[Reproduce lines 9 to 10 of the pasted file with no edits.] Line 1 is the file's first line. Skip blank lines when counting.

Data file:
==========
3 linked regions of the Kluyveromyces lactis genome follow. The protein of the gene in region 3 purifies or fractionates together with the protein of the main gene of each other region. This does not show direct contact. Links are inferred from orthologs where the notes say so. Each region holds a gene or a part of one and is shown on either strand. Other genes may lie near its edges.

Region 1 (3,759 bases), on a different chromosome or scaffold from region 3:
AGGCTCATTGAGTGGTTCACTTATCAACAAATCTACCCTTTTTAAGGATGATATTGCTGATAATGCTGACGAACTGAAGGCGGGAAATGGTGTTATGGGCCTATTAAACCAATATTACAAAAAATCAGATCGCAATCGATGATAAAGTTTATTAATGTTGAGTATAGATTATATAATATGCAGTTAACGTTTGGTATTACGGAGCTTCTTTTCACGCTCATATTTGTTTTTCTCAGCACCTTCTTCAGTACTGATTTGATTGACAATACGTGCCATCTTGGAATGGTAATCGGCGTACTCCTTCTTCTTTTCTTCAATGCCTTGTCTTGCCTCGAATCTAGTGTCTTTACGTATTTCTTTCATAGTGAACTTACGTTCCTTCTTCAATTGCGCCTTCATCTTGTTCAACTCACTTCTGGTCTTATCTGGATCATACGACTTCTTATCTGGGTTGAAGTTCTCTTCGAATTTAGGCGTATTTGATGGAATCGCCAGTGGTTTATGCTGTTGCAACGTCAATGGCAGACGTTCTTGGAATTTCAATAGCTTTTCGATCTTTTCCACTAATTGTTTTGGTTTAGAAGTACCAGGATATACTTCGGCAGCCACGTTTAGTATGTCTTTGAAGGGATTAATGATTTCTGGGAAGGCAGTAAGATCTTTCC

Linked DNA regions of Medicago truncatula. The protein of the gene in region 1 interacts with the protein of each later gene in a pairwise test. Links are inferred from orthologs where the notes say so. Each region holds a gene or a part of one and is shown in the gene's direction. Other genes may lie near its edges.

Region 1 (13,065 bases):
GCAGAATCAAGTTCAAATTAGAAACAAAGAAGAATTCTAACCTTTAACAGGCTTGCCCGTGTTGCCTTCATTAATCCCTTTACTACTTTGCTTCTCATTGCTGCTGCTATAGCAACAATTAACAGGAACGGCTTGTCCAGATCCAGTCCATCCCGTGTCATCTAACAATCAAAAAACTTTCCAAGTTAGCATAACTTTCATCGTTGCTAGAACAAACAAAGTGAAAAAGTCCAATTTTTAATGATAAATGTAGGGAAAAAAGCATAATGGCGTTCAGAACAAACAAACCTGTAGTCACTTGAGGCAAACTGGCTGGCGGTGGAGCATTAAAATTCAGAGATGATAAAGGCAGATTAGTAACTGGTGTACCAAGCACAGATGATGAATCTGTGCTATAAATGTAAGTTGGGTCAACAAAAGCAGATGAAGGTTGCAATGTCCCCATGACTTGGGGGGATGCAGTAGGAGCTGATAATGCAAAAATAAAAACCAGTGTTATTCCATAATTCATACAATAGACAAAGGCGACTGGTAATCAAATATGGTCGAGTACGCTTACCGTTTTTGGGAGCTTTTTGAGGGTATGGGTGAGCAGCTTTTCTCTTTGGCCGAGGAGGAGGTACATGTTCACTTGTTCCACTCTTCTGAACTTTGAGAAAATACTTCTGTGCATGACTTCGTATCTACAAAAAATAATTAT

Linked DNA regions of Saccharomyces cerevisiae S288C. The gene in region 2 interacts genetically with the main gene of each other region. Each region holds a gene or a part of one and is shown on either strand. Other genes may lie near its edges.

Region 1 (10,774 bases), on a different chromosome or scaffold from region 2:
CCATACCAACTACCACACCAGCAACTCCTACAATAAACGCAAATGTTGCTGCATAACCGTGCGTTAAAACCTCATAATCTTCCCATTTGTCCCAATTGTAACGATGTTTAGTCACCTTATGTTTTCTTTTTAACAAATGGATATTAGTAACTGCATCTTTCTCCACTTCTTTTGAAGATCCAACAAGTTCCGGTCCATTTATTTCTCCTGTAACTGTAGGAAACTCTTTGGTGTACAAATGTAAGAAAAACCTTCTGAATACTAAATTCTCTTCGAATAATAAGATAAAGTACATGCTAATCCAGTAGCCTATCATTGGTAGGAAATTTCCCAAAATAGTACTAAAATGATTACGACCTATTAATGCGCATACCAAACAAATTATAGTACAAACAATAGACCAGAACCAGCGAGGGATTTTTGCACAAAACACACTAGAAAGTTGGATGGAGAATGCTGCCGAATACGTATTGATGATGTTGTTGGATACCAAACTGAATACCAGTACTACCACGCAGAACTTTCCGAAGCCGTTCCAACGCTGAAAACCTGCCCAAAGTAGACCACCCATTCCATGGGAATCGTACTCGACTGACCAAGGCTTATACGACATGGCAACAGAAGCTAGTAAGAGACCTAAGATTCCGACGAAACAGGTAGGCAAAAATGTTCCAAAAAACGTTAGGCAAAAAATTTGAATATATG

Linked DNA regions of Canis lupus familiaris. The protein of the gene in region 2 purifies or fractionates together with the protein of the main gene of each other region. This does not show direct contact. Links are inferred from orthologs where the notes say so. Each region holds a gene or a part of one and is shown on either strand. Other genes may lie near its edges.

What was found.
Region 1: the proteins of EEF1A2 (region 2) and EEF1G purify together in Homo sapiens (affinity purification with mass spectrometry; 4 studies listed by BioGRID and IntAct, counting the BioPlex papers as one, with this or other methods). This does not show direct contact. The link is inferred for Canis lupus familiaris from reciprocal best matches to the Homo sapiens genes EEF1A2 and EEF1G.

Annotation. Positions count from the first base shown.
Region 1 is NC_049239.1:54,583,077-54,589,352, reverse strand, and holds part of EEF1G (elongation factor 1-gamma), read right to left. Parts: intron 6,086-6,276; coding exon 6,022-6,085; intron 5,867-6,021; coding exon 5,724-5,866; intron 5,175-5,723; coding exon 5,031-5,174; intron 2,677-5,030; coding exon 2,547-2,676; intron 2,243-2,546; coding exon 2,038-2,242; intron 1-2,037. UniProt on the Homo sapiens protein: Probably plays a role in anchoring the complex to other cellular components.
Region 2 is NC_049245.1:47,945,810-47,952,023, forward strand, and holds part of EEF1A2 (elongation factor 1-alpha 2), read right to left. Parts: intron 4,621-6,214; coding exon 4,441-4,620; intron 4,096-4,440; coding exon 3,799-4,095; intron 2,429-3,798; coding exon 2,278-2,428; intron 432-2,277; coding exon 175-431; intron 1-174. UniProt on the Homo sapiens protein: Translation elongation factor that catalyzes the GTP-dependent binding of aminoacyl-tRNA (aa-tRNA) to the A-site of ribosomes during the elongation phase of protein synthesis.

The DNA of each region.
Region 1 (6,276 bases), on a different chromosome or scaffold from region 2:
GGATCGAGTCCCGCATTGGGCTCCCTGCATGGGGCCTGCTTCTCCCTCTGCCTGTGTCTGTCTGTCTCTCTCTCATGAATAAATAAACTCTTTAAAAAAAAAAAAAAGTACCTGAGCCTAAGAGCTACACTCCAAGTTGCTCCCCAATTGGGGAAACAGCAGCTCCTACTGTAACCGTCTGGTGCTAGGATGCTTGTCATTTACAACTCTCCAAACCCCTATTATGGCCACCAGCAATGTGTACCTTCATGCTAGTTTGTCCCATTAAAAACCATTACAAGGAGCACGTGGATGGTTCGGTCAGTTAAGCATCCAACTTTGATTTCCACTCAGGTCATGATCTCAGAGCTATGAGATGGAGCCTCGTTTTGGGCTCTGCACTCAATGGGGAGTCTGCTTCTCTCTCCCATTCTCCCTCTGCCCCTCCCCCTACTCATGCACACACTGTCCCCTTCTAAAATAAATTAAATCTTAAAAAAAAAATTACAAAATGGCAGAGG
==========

CCATACCAACTACCACACCAGCAACTCCTACAATAAACGCAAATGTTGCTGCATAACCGTGCGTTAAAACCTCATAATCTTCCCATTTGTCCCAATTGTAACGATGTTTAGTCACCTTATGTTTTCTTTTTAACAAATGGATATTAGTAACTGCATCTTTCTCCACTTCTTTTGAAGATCCAACAAGTTCCGGTCCATTTATTTCTCCTGTAACTGTAGGAAACTCTTTGGTGTACAAATGTAAGAAAAACCTTCTGAATACTAAATTCTCTTCGAATAATAAGATAAAGTACATGCTAATCCAGTAGCCTATCATTGGTAGGAAATTTCCCAAAATAGTACTAAAATGATTACGACCTATTAATGCGCATACCAAACAAATTATAGTACAAACAATAGACCAGAACCAGCGAGGGATTTTTGCACAAAACACACTAGAAAGTTGGATGGAGAATGCTGCCGAATACGTATTGATGATGTTGTTGGATACCAAACTGAATACCAGTACTACCACGCAGAACTTTCCGAAGCCGTTCCAACGCTGAAAACCTGCCCAAAGTAGACCACCCATTCCATGGGAATCGTACTCGACTGACCAAGGCTTATACGACATGGCAACAGAAGCTAGTAAGAGACCTAAGATTCCGACGAAACAGGTAGGCAAAAATGTTCCAAAAAACGTTAGGCAAAAAATTTGAATATATG

Linked DNA regions of Canis lupus familiaris. The protein of the gene in region 2 purifies or fractionates together with the protein of the main gene of each other region. This does not show direct contact. Links are inferred from orthologs where the notes say so. Each region holds a gene or a part of one and is shown on either strand. Other genes may lie near its edges.